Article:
Now That We Have Starbucks, Do We Really Need Libraries Any More?

LibrariesArts and CultureFitnessHealthStarbucks Corp.Cincinnati (Hamilton, Ohio)Michael Bloomberg

Once upon a time, the public library was an idler's paradise, and a pretty good spot for misanthropes too. Reading was encouraged but not required. Sleeping was tolerated as long as you didn't snore too loudly. Silence was the only mandate. “Come inside!” the library beckoned to every shiftless soul in this busy land. “Make yourself at home on our hard institutional chairs. Thumb the latest Grisham. Scour spools of microfiche for 1942's least important news. Purpose and productivity are not required here.”

Then, the economy tanked and government penny-pinchers started questioning the long-held belief that free access to yoga DVDs and The South Beach Diet help ensure a vital democracy. In California, Governor Jerry Brown wants to eliminate the $30.4 million the state sprinkles on its 1,116 public libraries each year and leave their financing entirely up to local municipalities. In New York, Mayor Michael Bloomberg wants to cut $40 million from the public library system's $260 million annual budget. In 2009 and 2010, 15 percent of the nation's 9,221 public libraries reduced their operating hours as a result of diminishing state and local revenues.

To convince their benefactors that they're still relevant in an era when information has never been so cheap and accessible, public libraries now cast themselves as the utilitarian triage centers of the Great Recession, the places where the jobless go to explore new career paths, master new skills, hone their resumes. They also tout their status as vibrant hubs of community, the noisiest places in town: Laughter yoga, Wii bowling for teens, exercise classes for older adults, and performances by four-piece jazz bands are just some of the activities the New York Public Library now offers alongside more traditional library pursuits like leafing through old copies of People or glowering at the person who's turning pages too loudly one table over.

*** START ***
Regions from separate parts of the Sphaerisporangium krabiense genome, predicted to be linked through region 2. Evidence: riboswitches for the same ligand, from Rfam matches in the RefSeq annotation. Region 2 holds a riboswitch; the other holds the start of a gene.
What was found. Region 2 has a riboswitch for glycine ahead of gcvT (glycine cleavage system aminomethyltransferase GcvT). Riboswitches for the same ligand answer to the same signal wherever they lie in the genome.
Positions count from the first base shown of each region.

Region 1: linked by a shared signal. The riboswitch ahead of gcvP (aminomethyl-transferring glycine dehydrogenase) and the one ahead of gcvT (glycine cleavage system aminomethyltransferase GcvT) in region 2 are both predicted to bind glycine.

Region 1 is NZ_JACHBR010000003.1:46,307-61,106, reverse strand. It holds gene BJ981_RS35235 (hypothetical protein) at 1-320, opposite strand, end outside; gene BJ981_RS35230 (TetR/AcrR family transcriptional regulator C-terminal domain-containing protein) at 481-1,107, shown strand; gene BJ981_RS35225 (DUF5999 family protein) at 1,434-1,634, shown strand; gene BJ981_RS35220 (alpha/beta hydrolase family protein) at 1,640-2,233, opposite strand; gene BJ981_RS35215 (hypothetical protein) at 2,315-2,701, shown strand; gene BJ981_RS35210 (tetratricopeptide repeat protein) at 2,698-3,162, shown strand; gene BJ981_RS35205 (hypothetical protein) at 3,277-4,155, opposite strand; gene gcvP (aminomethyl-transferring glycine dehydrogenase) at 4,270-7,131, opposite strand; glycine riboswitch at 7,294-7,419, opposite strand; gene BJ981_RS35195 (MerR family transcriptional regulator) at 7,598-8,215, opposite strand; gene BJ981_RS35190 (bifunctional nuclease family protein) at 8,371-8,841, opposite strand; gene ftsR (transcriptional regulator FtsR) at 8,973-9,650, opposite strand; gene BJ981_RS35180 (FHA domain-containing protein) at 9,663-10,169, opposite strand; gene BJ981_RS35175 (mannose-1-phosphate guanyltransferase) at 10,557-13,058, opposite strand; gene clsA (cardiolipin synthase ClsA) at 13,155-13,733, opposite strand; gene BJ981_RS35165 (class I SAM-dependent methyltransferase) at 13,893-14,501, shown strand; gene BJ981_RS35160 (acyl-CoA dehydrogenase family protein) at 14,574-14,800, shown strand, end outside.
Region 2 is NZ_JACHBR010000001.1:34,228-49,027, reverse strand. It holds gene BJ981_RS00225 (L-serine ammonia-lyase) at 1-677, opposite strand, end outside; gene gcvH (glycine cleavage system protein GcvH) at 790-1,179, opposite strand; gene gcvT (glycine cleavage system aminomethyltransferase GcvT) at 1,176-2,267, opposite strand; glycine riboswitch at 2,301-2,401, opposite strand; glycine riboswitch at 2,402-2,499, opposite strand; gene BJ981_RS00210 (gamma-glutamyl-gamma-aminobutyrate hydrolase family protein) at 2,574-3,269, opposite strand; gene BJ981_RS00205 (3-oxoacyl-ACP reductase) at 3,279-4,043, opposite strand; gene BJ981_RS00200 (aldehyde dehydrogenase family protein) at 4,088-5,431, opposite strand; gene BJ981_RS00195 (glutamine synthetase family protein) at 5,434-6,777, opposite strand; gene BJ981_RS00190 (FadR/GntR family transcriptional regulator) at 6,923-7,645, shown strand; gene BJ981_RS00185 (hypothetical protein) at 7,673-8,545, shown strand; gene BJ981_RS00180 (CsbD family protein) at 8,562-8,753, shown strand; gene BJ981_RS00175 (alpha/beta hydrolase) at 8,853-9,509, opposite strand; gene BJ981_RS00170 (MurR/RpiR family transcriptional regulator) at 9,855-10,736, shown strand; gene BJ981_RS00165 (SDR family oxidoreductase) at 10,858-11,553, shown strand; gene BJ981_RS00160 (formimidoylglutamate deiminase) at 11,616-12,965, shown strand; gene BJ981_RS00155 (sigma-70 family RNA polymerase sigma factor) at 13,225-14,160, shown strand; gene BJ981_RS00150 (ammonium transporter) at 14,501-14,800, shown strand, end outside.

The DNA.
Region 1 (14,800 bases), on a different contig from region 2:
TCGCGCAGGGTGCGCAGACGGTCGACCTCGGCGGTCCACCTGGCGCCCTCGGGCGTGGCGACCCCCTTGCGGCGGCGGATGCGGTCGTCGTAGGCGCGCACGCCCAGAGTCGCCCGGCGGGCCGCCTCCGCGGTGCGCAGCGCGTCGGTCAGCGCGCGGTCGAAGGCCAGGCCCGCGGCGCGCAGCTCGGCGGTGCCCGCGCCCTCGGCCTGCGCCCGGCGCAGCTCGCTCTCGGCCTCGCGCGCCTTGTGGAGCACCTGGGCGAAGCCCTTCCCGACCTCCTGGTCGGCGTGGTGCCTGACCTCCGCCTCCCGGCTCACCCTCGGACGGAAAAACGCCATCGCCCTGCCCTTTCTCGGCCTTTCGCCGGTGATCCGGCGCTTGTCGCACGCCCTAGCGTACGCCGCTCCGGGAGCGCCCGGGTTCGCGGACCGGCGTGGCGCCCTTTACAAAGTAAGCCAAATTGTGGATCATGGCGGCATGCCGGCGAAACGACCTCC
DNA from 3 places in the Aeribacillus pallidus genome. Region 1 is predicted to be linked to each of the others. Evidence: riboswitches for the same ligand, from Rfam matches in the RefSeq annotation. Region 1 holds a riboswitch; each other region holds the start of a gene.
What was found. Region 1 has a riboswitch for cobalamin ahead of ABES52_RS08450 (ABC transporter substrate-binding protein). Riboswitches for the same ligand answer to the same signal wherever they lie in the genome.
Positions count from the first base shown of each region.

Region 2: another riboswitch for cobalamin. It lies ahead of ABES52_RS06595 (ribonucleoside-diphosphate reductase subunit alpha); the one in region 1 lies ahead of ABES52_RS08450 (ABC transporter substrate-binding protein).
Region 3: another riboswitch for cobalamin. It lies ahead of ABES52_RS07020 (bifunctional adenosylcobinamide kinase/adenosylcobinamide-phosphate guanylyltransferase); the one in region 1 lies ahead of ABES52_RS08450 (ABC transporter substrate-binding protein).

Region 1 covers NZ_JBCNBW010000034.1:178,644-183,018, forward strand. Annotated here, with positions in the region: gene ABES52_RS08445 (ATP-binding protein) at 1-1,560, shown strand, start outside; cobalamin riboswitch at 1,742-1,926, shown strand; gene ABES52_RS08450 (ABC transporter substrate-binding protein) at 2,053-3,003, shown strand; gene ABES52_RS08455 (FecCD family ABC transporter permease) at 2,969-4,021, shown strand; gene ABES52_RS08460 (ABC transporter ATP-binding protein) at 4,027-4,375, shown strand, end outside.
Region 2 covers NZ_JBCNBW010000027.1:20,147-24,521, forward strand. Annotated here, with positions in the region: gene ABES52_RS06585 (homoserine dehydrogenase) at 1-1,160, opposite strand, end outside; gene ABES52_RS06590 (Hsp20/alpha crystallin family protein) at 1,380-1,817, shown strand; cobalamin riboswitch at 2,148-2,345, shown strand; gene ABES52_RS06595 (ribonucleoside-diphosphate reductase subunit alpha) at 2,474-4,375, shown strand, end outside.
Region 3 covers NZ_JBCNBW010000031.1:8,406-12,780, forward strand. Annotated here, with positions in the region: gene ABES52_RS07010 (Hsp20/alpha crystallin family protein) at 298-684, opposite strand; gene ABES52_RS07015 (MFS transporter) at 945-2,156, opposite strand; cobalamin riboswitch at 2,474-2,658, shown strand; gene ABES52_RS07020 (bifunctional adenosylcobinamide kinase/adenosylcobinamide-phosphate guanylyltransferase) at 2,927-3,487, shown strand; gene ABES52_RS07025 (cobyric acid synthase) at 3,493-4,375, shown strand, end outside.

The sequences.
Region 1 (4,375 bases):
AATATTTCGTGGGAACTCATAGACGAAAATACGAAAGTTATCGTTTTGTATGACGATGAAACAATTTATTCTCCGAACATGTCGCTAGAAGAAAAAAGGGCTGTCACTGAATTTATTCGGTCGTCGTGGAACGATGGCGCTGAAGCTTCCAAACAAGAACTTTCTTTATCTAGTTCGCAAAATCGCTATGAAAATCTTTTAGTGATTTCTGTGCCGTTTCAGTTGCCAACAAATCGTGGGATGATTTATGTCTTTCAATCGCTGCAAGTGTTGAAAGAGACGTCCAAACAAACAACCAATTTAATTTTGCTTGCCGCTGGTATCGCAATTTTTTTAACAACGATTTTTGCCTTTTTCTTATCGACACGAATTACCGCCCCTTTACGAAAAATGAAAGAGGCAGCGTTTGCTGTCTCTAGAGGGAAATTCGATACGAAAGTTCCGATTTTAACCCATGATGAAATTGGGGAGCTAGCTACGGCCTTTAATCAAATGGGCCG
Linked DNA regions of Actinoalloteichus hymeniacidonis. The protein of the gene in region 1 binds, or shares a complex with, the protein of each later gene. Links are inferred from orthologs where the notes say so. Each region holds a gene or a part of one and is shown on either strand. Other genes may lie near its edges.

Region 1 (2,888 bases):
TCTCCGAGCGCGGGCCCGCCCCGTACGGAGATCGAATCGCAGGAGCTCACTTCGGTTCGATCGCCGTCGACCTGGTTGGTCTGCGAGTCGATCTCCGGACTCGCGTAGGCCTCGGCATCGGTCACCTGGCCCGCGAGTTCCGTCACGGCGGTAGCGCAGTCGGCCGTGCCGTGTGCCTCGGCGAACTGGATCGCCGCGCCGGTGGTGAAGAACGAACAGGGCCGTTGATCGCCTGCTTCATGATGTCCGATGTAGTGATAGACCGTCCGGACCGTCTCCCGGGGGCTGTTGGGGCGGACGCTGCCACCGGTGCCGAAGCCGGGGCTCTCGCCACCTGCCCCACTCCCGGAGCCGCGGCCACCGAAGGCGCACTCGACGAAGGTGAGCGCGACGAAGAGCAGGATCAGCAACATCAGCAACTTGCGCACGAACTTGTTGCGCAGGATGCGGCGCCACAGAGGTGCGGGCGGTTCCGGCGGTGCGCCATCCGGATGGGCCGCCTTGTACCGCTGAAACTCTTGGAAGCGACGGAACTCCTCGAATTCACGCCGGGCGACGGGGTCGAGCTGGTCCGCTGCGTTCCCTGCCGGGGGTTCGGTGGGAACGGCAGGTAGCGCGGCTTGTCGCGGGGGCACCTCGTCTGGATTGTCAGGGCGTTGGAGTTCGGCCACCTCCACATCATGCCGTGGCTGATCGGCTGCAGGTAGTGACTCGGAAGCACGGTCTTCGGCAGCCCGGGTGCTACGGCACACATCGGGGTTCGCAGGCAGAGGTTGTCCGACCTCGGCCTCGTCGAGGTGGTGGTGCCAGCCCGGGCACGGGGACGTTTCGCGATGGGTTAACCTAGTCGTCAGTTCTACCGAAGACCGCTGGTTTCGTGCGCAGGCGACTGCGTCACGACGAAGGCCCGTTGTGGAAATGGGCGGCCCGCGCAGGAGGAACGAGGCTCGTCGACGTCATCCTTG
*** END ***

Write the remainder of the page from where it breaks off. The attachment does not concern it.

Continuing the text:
Oh, sure, not everyone goes to the library to bone up on their Excel skills or try their luck at speed-dating events. In America's most esteemed citadels of intellectual loitering, at least a few patrons remain committed to the idea that careerist strategizing and strengthening community ties through a shared love of, say, knitting, have no place in the library. In two recent articles, for example, the New York Post reports that both “dirty old men” and giggling 13-year-olds alike use the city's libraries to view Internet porn. In Cincinnati, arrests have dropped by nearly 40 percent at the Hamilton County Public Library's downtown branch — where the impromptu literary discourse that takes place among the stacks is apparently so robust a 20-person security staff and more than 55 security cameras are required to maintain order.

In addition, if the library gets too noisy with toddler sing-a-longs, too frenetic with septuagenarians doing light calisthenics, there's always the calm, contemplative sanctum of Starbucks. At thousands of stores around the country, the WiFi's free, the workspaces are clean and uncluttered, and the coffee is piping hot long before any public library opens its doors in the morning and long after it shuts them at night.

But while Starbucks offers a more than adequate haven for loafers and loners who no longer feel at ease in the new purposeful, community-oriented library, it lacks the library's symbolic power. As America grew increasingly industrialized, structured and strapped for time, the public library served as tangible proof that we had not lost sight of the value of sitting quietly in a still, somber room for hours on end, that we understood the benefits of intellectual sauntering with no explicit agenda to guide us, that we even believed out-and-out idleness was a virtue — in fact, we valued these things so much we made every citizen subsidize grand marble palaces in which to pursue them! Now, all that's changing. The new library strives to prove its ability to impart introductory Excel skills to job-seekers in the midst of career transitions. Is such a practical institution really worth renewing?

Copyright © 2014, Los Angeles Times
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